And just 5 percent of those polled believe that immigrants make the nation’s crime problem better, while 47 percent believe they make it worse. In that vein, a measly 3 percent think immigrants improve America’s drug problem, while a majority — 55 percent — asserted that it makes that problem worse.
With respect to those two questions, it’s important to note that our nation’s legal immigration system contains key protections to ensure that alien criminals and drug traffickers aren’t allowed to enter.
Section 212(a)(2) of the Immigration and Nationality Act (INA) bars most aliens with criminal records from receiving immigrant or nonimmigrant visas and from being admitted to the United States. That is especially true for any alien DHS “knows or has reason to believe” is a drug trafficker.
Of course, aliens who have entered the United States illegally bypassed the screening processes in place at U.S. consulates abroad and ports of entry here to impose those admission bars and to ensure that aliens seeking admission are not criminals or drug traffickers.
Consequently, Americans’ perception that immigration is having a deleterious effect on U.S. crime and drug problems is largely due to the Biden administration’s overarching non-detention policies and “catch and release” regime for illegal migrants at the Southwest border.
Last April, a different Gallup poll revealed that Americans are increasingly worried about crime (57 percent of those polled worried “a great deal” about crime and violence, and an additional 23 percent worried “a fair amount”), while an October 2021 poll conducted by the Pew Research Center revealed that an increasing number of respondents want more spending on police in their areas.
The administration is taking the opposite tack at the Southwest border, however, and its policies evidence little if any concern that alien criminals or drug traffickers may seek to exploit overwhelmed Border Patrol agents to enter illegally and bring contraband with them.
This is not to say that most or all of the 2 million-plus illegal aliens who were apprehended at the Southwest border and released into the United States since Joe Biden became president are criminals, or that most or all of the more than 1.5 million aliens who have entered illegally and evaded apprehension at that border (known as “got-aways”) since FY 2021 are criminals or drug smugglers.
But some are, and there’s no real way to know whether or how many of the rest aren’t. Americans know that a lack of border security breeds drugs and criminality, and as the latest Gallup poll reveals, it is poisoning their impression of immigration — both legal and illegal.
“We Cannot Sustain Our National Interest in Legal Immigration”. Which brings me — and not for the first time — to the wisdom and warnings of the late Barbara Jordan, civil-rights icon, first African-American elected to Congress from the South in the 20th century, former president of the Texas state senate, antagonist of Richard Nixon, and (most importantly) chairwoman of the U.S. Commission on Immigration Reform under President Clinton.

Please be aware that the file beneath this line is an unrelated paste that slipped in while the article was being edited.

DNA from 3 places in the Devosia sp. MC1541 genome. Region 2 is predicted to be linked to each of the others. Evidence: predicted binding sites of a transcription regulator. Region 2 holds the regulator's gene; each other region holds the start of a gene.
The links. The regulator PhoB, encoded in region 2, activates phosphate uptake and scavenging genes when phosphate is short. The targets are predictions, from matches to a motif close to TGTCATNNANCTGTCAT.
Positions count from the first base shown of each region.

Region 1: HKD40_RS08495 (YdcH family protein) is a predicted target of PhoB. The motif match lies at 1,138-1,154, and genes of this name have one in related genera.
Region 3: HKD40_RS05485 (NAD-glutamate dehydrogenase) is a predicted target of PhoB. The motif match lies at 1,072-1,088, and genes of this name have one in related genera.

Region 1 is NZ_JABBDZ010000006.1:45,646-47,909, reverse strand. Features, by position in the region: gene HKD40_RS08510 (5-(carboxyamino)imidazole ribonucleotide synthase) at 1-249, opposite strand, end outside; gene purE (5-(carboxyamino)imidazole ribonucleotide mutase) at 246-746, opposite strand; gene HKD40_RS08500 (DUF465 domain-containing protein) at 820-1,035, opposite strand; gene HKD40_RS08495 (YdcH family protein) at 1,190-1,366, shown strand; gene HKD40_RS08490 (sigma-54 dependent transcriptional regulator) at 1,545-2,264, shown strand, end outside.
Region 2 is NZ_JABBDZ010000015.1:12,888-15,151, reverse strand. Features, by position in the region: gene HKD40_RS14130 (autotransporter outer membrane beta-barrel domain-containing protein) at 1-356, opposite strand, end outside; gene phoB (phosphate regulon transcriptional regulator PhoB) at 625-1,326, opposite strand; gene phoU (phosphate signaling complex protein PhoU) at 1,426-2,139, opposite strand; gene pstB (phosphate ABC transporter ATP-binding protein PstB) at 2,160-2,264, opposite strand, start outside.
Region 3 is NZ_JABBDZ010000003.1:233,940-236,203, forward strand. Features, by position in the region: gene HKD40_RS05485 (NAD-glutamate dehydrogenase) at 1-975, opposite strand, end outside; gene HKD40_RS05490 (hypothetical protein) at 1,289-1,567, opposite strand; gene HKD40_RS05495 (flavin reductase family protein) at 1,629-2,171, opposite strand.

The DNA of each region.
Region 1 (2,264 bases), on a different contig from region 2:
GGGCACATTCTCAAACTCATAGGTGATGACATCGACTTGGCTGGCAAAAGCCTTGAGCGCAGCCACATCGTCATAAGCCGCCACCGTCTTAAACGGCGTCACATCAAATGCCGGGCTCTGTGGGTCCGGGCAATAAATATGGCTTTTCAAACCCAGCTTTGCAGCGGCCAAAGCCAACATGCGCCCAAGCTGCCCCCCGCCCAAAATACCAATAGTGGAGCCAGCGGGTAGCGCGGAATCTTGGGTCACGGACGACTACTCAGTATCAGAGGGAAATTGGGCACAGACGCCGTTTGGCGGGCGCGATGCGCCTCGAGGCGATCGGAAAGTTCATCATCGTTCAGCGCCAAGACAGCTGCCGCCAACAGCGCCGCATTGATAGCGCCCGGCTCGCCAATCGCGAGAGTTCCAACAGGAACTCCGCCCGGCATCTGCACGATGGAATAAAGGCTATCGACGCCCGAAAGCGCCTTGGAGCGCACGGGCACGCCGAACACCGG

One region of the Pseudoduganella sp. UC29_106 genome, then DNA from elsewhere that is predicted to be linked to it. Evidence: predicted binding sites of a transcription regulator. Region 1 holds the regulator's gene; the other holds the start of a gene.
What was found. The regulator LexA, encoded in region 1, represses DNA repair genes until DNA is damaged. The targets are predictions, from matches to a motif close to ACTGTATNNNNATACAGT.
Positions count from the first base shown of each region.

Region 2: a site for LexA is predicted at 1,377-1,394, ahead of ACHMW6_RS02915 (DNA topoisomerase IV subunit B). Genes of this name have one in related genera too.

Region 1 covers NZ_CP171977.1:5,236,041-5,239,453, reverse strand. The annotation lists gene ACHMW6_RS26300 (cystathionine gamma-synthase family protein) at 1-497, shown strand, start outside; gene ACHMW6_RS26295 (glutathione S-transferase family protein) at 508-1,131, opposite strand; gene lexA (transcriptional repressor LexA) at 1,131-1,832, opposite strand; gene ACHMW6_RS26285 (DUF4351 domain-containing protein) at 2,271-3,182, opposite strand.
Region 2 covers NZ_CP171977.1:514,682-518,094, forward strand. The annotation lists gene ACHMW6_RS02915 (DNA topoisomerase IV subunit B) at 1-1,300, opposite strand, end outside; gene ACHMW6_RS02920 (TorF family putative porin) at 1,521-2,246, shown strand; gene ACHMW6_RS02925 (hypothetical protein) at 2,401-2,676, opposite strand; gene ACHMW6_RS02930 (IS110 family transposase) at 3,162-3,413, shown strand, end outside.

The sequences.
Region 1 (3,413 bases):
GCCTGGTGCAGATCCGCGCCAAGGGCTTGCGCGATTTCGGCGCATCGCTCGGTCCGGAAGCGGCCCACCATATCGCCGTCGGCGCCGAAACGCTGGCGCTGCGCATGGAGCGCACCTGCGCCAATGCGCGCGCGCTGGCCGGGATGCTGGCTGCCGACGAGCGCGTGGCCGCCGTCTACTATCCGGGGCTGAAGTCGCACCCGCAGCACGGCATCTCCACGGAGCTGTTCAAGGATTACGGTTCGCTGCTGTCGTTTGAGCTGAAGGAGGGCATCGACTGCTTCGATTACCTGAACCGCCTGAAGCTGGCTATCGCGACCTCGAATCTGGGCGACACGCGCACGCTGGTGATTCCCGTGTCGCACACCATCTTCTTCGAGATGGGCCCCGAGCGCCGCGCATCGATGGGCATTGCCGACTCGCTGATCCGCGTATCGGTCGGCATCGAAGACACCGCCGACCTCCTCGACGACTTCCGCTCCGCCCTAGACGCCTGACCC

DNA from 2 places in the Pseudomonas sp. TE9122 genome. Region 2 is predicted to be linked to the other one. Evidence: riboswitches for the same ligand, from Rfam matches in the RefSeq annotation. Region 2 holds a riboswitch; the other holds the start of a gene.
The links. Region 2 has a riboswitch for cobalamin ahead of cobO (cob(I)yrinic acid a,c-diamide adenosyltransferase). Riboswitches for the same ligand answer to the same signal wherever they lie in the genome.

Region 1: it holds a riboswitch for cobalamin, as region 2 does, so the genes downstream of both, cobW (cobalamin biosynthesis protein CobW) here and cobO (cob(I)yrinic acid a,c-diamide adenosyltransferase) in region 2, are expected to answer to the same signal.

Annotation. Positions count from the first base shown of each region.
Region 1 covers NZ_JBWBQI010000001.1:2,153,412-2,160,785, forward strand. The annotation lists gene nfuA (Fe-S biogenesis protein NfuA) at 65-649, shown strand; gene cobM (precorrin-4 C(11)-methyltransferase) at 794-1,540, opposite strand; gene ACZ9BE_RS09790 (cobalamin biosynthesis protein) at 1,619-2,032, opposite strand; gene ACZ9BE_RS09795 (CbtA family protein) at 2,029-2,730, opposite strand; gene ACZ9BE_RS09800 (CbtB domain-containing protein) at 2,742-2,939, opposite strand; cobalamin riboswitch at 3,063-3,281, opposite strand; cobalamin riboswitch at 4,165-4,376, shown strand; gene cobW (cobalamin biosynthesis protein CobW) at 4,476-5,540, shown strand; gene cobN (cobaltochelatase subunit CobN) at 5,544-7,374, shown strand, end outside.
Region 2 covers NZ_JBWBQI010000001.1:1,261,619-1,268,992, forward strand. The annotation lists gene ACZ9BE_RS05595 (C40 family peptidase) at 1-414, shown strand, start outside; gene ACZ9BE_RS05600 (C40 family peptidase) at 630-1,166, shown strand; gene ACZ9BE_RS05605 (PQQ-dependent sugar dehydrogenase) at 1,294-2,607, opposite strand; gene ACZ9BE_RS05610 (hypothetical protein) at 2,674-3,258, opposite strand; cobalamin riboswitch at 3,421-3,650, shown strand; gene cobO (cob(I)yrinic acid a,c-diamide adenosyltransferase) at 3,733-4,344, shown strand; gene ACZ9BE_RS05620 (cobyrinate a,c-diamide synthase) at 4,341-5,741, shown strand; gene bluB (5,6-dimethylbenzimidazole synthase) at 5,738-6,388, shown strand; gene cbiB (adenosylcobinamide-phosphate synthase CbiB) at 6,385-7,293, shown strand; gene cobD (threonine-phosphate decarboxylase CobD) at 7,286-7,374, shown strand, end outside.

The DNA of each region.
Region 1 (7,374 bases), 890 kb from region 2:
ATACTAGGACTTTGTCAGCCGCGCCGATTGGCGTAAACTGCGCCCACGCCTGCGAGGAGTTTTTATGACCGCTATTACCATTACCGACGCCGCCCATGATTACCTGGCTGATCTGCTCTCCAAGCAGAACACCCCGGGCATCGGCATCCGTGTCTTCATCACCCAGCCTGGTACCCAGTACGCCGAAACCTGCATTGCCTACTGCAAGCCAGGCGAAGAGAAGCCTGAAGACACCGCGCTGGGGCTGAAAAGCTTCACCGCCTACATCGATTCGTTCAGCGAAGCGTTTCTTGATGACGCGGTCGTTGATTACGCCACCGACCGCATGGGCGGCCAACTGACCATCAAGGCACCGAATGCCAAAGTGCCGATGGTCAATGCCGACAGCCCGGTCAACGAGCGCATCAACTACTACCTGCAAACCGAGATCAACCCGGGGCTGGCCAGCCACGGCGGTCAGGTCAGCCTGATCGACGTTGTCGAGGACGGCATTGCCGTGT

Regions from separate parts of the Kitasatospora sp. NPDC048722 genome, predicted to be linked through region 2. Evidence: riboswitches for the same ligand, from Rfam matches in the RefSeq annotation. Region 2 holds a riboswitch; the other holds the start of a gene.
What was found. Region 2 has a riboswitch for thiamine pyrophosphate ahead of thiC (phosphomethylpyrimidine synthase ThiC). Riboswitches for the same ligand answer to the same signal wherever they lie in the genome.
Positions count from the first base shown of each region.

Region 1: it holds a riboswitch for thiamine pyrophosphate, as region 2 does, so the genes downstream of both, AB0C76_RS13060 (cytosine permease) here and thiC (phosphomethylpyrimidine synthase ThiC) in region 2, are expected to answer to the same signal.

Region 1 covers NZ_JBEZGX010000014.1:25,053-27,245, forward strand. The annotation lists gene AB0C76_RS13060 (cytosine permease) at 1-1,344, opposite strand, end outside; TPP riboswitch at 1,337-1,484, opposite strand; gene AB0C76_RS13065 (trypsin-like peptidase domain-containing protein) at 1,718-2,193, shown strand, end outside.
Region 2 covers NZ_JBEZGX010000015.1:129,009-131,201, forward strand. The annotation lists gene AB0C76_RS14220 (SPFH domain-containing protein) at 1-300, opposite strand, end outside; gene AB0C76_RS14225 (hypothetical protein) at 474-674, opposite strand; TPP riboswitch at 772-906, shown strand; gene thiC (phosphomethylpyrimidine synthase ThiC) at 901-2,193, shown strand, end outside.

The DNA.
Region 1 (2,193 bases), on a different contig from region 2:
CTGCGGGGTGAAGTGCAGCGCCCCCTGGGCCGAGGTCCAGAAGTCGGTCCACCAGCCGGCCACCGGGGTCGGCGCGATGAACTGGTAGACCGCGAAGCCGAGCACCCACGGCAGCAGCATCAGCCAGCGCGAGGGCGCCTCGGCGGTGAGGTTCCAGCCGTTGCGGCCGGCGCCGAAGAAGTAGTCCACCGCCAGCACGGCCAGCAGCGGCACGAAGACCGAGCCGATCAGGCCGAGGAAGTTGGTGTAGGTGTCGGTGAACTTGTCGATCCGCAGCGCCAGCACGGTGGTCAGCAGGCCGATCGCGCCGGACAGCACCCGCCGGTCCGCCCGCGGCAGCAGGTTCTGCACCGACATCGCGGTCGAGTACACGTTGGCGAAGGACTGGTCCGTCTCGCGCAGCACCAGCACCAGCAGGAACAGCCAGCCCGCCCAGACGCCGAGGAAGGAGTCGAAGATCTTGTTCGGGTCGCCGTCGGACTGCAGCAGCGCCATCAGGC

In her September 1994 testimony before the House Judiciary Committee’s Subcommittee on International Law, Immigration and Refugees, Jordan explained:
If we cannot control illegal immigration, we cannot sustain our national interest in legal immigration. Those who come here illegally, and those who hire them, will destroy the credibility of our immigration policies and their implementation. In the course of that, I fear, they will destroy our commitment to immigration itself.
Which, as Gallup’s poll reveals, is exactly what’s happening nearly 29 years after Jordan issued that alert.
So, why won’t Biden change course at the Southwest border? Because that same Gallup poll shows that most of the president’s fellow Democrats don’t share their fellow Americans’ concerns about the effects of immigration — plain and simple.
There are plenty who have derided and will deride the concerns of Republicans (and more than a few Independents and a handful of Democrats) about immigration as simple xenophobia. But if that were true (absent a few isolated individuals), why do half of Republicans still believe that immigration is a “good thing” for the Republic? Plus, there’s no way that majorities could recognize the positive benefits that immigrants provide this nation if more than a few GOP voters did not agree.
Republicans are plainly more concerned than other voters about unfettered immigration, but on that issue they’re not the outliers — the president’s fellow Democrats are. There’s no better proof than the fact that the “net preference for more immigration” is +22 among Democrats, but -12 points among Independents.
Immigration is a “good thing”, but it's not an unalloyed good because unlimited immigration carries real fiscal and societal costs. Americans know that and will support continued immigration only if it’s in the national interest and — at a minimum — the administration respects Congress’ immigration limits. That’s not happening under Joe Biden, and not surprisingly Americans are increasingly souring on immigration. That’s a “bad thing”.